Usually there should be a single appointed facilitator for both the Partnership and Executive meetings.  This person is typically a "champion" of the S&OP process, and often may play a role in monitoring and facilitating the collection and updating of data for the process.  Often this is a supply-chain management, materials management or planning person.  Occasionally it can be a manufacturing or marketing person.  Sometimes the same person does it for both meetings, ensuring continuity.  In rare cases, this is a floating responsibility shared by different people in the meeting either monthly or on some less frequent rotation.   

Ownership needs to be shared for the process by ensuring that each function has clearly defined, documented and accepted responsibilities.  This would include specific KPI 's, specific plans or data within the meeting (for instance, sales and marketing owning the forecast, manufacturing the production plan, etc.) and any specific assigned action items coming out of the process.  Then management from the CEO, down to the VP's, etc. must hold the specific people responsible for performance, and explanation of shortfalls and root cause problems.    

This emphasizes the ownership.  Management must also insist upon consensus based decisions,  holding the key functions responsible for reaching mutually acceptable alternative approaches to problems.  As for many things, it comes down to management holding people's feet to the fire.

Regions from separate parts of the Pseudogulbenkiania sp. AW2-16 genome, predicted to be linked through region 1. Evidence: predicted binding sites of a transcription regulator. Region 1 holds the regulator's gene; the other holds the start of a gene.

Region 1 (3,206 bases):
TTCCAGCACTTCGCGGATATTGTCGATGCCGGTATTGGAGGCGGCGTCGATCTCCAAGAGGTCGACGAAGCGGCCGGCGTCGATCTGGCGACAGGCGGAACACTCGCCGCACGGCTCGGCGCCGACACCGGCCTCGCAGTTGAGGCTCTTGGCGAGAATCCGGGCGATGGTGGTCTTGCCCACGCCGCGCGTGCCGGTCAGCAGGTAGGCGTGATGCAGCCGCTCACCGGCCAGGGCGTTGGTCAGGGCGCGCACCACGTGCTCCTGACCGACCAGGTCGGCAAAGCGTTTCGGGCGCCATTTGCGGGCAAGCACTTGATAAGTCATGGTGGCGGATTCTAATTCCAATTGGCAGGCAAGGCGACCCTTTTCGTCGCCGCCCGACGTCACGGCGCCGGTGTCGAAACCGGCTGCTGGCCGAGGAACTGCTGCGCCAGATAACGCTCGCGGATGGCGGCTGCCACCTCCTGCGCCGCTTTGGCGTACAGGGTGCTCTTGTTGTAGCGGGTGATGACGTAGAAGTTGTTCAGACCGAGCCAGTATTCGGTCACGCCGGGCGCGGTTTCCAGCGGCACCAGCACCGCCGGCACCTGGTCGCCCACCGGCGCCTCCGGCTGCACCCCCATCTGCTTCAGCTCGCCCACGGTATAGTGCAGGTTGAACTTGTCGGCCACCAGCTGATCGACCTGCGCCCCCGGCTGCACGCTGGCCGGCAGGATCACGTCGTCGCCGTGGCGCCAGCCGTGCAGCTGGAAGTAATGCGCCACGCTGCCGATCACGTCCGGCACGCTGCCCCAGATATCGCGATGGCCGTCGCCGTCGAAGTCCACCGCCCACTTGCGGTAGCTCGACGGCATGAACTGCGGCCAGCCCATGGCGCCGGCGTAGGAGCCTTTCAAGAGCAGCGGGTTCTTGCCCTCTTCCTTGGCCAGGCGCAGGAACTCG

RR5. Would you please comment on how (in your past experiences considered) you have ensured companies have the correct participation and active participation of all groups (Marketing, Sales, Field Support, etc) required for a successful S&OP program.

Use the carrot and the stick approach. 

The carrot is explaining to sales people how an effective S&OP process will result in higher customer service, and the possible resultant increase in sales and profitability.  In an environment where there are a lot of late shipments, it can also save sales a lot of time having to communicate new promises and explain missed deliveries to the customer.  A streamlined demand planning or forecasting approach should be developed that minimizes the administrative effort required of sales, while still gathering their vital market and customer information to help form the most accurate forecast possible.  Once this is done, the time that sales spends during the monthly cycle, should be minutes or at most a few hours for a couple of key individuals,  which may be more than offset by the time wasted in responding to missed sales opportunities, delayed answers to customer questions, and late deliveries.